Please use this identifier to cite or link to this item:
|Title:||Evaluation of a Myriophyllum spicatum decline in reservoirs of the Tennessee and Cumberland Rivers|
|Authors:||Aquatic Plant Control Research Program (U.S.)|
Smith, Craig S.
Barko, John W.
|Publisher:||Environmental Laboratory (U.S.)|
Engineer Research and Development Center (U.S.)
Abstract: From 1989 through 1991, Myriophyllum spicatum (Eurasian watermilfoil) and other submersed macrophyte species declined markedly in many locations within reservoirs of the Tennessee and Cumberland rivers. Environmental characteristics and vegetation cover histories were compared for locations in which plants declined, declined and then recovered, or remained stable. Sediment samples from these locations were planted with M. spicatum, and plants were grown under standard conditions. Sediments from decline and nondecline areas did not differ significantly in their ability to support M. spicatum growth. Of the environmental and sediment characteristics measured, only light availability (calculated as Secchi depth/water depth) differed significantly between decline and nondecline sites. Recovery of M. spicatum populations by 1993 in many decline sites suggests that these declines were short-term phenomena. probably resulting from climatic conditions during 1989-1991. If declines resulting from sediment-related mechanisms occur, they are likely to be long lasting and localized.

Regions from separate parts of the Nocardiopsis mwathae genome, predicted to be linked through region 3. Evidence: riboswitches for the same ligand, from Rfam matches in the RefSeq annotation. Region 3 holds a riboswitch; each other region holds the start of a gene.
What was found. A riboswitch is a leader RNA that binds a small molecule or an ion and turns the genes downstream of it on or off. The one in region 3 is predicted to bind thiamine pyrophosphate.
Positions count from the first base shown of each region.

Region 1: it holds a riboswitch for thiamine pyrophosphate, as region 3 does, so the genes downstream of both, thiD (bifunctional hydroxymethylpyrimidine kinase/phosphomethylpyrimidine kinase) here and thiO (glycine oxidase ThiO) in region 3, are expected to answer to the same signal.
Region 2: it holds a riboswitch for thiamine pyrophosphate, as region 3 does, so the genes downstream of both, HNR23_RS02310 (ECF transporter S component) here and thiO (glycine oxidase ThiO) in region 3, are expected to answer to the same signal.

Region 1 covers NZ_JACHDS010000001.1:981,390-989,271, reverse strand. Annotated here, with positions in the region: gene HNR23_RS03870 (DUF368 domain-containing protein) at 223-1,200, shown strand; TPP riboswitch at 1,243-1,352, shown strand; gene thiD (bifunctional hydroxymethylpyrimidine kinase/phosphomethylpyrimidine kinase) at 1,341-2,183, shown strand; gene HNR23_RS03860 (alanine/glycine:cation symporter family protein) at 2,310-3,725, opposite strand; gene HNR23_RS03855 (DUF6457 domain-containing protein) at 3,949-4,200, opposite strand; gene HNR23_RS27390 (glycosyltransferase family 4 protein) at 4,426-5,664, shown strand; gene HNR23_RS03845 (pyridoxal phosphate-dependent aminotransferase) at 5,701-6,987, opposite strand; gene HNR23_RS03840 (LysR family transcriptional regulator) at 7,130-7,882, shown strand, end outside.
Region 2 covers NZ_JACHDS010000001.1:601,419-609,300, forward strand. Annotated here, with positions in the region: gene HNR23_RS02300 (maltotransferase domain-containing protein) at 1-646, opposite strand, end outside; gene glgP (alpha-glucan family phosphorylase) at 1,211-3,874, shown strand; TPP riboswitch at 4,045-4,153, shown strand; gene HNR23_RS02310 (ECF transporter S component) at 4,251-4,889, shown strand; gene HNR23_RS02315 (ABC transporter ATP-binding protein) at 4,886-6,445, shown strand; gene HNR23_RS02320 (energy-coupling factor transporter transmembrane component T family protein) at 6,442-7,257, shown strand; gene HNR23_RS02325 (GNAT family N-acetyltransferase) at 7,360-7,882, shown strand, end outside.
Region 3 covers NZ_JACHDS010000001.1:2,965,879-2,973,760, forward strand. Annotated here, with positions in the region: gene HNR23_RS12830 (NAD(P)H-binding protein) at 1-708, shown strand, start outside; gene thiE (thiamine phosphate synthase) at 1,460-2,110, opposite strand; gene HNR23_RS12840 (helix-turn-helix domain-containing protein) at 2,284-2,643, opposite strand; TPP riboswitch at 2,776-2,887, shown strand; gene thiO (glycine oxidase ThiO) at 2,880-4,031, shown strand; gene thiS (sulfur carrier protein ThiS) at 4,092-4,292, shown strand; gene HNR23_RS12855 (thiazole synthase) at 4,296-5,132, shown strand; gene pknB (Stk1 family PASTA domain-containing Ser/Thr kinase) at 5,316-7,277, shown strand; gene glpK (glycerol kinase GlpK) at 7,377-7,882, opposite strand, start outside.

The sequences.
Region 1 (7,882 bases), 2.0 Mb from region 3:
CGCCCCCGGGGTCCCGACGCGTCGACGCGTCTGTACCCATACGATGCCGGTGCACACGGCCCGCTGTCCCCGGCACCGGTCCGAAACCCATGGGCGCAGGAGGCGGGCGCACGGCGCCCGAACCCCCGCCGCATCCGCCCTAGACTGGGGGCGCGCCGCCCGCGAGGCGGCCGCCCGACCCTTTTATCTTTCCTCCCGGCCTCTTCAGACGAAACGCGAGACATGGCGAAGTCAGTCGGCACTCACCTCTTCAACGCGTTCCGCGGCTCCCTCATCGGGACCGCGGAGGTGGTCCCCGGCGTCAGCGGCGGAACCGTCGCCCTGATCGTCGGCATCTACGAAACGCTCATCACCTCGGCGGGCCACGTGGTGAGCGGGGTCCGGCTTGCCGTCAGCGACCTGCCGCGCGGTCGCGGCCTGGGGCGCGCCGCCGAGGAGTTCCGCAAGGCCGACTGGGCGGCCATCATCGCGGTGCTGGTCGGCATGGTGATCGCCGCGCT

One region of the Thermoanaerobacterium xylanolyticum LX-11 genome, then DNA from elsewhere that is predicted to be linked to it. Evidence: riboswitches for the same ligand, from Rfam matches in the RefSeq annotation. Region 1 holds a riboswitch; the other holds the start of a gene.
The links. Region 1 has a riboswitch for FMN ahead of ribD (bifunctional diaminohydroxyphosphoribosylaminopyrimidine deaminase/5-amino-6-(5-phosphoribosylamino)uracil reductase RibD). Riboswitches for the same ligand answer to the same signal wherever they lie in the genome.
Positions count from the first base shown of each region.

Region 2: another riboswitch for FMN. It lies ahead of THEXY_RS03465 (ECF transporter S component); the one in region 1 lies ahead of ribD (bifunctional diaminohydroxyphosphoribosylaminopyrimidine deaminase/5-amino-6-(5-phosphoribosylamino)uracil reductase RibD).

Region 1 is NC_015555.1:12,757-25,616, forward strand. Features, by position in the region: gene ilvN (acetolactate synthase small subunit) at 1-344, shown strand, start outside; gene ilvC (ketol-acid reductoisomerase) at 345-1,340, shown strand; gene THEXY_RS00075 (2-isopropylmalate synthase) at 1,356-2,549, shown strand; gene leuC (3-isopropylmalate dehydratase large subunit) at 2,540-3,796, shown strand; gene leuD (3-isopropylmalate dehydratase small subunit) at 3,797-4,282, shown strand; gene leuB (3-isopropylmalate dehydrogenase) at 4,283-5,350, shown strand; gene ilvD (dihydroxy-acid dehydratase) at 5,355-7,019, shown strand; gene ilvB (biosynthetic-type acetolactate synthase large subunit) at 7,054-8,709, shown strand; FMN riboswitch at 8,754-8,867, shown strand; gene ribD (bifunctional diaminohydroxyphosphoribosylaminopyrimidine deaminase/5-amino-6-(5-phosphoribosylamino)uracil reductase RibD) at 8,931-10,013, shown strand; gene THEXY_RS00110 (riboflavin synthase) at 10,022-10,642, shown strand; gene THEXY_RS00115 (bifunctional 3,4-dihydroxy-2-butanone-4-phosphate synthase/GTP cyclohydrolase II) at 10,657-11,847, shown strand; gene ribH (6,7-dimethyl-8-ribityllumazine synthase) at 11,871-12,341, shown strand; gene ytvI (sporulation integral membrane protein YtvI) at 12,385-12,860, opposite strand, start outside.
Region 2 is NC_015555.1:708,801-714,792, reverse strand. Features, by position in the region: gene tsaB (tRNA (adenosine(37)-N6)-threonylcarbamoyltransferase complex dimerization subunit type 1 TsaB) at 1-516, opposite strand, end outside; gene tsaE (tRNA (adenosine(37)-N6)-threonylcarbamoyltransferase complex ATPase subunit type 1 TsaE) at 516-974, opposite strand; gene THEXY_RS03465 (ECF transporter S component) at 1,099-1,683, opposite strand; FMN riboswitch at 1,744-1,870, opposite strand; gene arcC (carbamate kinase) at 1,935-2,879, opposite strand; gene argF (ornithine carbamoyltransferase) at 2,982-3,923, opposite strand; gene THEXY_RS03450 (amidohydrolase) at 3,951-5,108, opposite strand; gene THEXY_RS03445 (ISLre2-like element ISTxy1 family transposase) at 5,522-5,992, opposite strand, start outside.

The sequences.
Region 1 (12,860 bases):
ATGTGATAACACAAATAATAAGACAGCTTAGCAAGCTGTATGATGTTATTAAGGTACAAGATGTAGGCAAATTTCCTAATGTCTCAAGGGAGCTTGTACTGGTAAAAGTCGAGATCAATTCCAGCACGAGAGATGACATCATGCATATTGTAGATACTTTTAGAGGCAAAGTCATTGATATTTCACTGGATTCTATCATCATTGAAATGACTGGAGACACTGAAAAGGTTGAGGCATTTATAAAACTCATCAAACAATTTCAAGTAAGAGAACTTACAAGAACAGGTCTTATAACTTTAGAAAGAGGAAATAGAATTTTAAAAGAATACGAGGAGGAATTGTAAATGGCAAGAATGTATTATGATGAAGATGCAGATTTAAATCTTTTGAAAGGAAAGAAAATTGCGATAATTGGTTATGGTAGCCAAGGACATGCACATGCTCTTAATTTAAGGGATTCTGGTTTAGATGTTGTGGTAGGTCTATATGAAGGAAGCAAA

|Appears in Collections:||Technical Report|